Variations of Name
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Variations of the Culpepper Name

There have been three major variations in the spelling of Culpepper.

1. Colepeper

The earliest form of the Culpepper name appears to have been Colepeper, and the first known Colepeper was Sir Thomas, born about 1170 A.D. Nearly every Caucasian Culpepper in our family tree is believed to be his descendant.

The origin of Colepeper is discussed in depth at Origin of the Culpepper Name.

From the 12th through the 16th centuries, the most common form was Colepeper. It also sometimes appeared as Colepepyr. Then during the 17th and 18th centuries, the Colepeper name slowly evolved to Culpeper.

A review of old deeds, wills and other legal documents reveals a number of Colepepers and Culpepers in the 17th and 18th centuries who couldn't seem to make up their minds which of these two spellings to use.

The Colepeper form is still in use today in South Africa. Interestingly, some, if not all, of the current-day South African Colepepers are descended from the Culpepers of Barbados who emigrated from Barbados to South Africa in the late 19th century. The South African branch reverted back to the early English Colepeper spelling after leaving Barbados.

2. Culpeper

Those immigrating to the American colonies in the 17th century used primarily the 2-p "Culpeper", and this appears to be the form that continued to be used by those families that emigrated first to Barbados in the 1600's and then left that island for other parts of the British Commonwealth and the US in the 1800's.   This is also the spelling of the town and county in Virginia, although no Culpeppers, Culpepers, or Colepepers have ever lived there for more than a few years. Probably only 1% to 2% of the Culpeppers in the world use the 2-p variation today.

  • There are branches of Culpepers (2-p) in Puerto Rico and Canada.

  • There are a scattering of Culpepers in the US, the majority of whom are in California. A few are in South Carolina.

  • A well known individual who reverted back to the 2-p version in this century was Charles E. Culpeper, the Coca Cola millionaire and philanthropist. All the rest of his family members were 3-p Culpeppers, and he had no descendants.

3. Culpepper

By the 19th century, the vast majority of American Culpeppers had adopted the 3-p spelling and nearly 99% of them use this form today. The 3-p spelling is now so ubiquitous that many mistakenly use it in spelling the Virginia town and county as well as for old names and places in England.

Conventions Used within our Family Tree

To simplify searches for names, while trying to retain some historical consistency, we have adopted the following conventions within our family tree.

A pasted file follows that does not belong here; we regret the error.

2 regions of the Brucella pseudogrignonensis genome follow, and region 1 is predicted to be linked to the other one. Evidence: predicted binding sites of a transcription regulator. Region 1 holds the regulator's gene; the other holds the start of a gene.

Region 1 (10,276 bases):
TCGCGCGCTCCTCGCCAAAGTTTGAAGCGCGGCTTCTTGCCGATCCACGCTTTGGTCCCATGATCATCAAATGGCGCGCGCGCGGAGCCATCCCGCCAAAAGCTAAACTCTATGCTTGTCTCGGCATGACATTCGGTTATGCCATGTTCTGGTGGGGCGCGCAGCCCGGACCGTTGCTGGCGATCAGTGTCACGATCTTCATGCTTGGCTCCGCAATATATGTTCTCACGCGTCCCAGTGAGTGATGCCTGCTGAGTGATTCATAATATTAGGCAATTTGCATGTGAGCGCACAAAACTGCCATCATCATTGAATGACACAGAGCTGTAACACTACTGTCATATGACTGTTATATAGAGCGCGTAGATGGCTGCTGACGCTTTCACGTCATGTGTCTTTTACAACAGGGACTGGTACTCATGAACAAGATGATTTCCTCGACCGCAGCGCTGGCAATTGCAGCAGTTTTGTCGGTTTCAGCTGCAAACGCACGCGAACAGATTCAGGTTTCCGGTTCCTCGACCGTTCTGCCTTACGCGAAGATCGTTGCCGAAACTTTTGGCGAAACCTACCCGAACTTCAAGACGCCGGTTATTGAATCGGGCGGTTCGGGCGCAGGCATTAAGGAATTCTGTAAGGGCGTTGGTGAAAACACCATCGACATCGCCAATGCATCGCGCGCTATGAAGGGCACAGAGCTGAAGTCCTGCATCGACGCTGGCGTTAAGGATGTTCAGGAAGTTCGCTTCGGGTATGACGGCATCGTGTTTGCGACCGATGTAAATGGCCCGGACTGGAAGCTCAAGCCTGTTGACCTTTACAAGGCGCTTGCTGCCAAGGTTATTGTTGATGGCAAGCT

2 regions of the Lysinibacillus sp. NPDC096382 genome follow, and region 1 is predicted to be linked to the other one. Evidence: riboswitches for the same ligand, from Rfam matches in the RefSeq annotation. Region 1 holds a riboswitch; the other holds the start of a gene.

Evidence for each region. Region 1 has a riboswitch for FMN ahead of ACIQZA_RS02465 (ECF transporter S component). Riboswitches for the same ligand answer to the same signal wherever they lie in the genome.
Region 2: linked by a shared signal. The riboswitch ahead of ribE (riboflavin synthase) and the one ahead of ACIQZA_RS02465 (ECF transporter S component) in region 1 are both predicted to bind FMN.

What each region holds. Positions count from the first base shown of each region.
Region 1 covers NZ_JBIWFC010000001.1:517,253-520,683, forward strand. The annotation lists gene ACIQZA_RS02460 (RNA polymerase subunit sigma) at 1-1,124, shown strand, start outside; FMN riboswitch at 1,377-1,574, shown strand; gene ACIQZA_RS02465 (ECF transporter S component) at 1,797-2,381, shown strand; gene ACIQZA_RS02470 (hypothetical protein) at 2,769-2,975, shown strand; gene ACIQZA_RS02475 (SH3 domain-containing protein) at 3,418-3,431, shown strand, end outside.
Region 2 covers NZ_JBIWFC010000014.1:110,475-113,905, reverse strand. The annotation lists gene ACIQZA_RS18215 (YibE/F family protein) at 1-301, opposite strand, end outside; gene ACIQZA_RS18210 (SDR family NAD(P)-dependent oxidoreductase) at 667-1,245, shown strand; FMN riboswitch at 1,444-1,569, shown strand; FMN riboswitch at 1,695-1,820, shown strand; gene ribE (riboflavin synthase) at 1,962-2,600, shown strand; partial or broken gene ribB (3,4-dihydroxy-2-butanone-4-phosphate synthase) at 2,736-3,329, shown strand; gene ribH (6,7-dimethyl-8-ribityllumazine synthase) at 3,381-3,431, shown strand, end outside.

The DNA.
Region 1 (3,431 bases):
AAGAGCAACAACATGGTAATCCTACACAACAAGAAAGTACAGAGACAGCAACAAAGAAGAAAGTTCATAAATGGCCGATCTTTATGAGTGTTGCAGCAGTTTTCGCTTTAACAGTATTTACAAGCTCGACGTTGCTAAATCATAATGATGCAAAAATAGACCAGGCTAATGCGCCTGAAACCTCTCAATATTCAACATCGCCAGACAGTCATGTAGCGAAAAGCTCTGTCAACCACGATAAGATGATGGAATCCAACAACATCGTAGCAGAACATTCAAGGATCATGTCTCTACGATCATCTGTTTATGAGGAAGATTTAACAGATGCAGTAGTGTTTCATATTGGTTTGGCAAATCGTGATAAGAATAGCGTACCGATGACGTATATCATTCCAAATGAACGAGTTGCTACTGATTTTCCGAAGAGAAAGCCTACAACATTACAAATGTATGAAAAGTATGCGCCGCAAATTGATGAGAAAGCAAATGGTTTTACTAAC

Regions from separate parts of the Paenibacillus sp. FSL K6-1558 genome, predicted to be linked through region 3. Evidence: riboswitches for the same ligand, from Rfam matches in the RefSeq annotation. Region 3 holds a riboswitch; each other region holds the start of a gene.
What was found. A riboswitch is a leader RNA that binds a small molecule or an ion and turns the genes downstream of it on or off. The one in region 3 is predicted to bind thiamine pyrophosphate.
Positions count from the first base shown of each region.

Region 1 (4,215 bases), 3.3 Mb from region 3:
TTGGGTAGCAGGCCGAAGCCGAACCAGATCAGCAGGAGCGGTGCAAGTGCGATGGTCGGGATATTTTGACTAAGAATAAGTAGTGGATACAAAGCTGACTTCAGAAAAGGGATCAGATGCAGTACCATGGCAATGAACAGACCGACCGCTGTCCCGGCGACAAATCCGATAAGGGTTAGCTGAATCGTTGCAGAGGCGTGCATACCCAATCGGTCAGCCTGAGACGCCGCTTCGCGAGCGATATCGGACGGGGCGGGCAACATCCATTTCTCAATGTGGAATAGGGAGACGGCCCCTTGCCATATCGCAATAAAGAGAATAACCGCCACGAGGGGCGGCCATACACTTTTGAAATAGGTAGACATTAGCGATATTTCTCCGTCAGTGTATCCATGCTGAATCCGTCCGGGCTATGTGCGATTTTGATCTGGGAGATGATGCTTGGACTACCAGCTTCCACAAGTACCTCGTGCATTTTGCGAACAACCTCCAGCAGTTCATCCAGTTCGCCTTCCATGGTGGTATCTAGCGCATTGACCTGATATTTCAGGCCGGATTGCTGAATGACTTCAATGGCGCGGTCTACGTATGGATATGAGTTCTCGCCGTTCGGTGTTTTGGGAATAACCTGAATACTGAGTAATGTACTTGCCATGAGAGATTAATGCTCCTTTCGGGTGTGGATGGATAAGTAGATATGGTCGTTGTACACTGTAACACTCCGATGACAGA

• Early Culpeppers. For those who were apparently born in England or Barbados, we used the 2-p Culpeper spelling.

  • American Culpeppers. We have adopted the modern day 3-p Culpepper spelling for all names of those believed to have been born in the US, unless we have been explicitly told that a particular family uses the 2-p spelling.

  • South African Colepepers. The South African branch, which emigrated from Barbados around 1900, adopted the Colepeper spelling.

  • Emigrants. There are a few inconsistencies in the above rules related to those who may have been born in England or Barbados but who emigrated, or may have emigrated, to America or Canada.

Searching for the name

When using a web search engine to find references to the Culpepper name and its variants, the name fragment to use that will catch the most variations is: "Culpe". It is quite rare that a search on Culpe will turn up anything other than Culpepper or one of its variants. To find the remainder, a search on "Colep" will find nearly all the rest. If the search engine supports a compound search, then try using "Culpe or Colep or Cullp or Colpe or Culpo". This will catch 99.999% of the variations without producing many false hits. A so-called phonetic search, however, will produce many false hits and will fail to find any occurences of "Cullpepper" or "Curlpepper".

Social Security Death Index (SSDI) Spelling Variations

Through the end of September 2003, the Social Security Death Index (SSDI) contained the names of 71,444,533 deceased people, including 3,226 Culpeppers/Culpepers. Thus, Culpeppers appear to comprise 1 out of every 22,100 people in the US.

The 3,226 Culpeppers included 43 (or 1.3%) spelled Culpeper. There were another 33 people with variations on the name that appear to be the result of error at the Social Security Administration.  These erroneous versions appeared as Cullpepper, Culpeeper, Culpep, Culpepeper, Culpeppe and Culppers, and none are believed to be the actual spelling used by the deceased.


In doing genealogical research, it is useful to understand some of the other ways that a name may appear in historical records, generally as a result of ignorance or mistakes. In the lists blow, the bold variations are the common ones. Some of the variations (listed alphabetically) that have been found include:

  • Variations on the first syllable:

    • Cal, Call,

    • Col, Cole, Coll,

    • Cul, Cull, Curl,

    • Kul, Kull, Kurl

  • Variations on the last two syllables:

    • paper, papper

    • peeper,

    • pep, pepeper, peper, pepernew, peppe, pepper, pepyr

    • piper

    • popper

    • ppeper, ppepper, pper

  • Further variations

    • Sometimes, one or more of the p's will appear as a t

Last Revised: 02 Jan 2015

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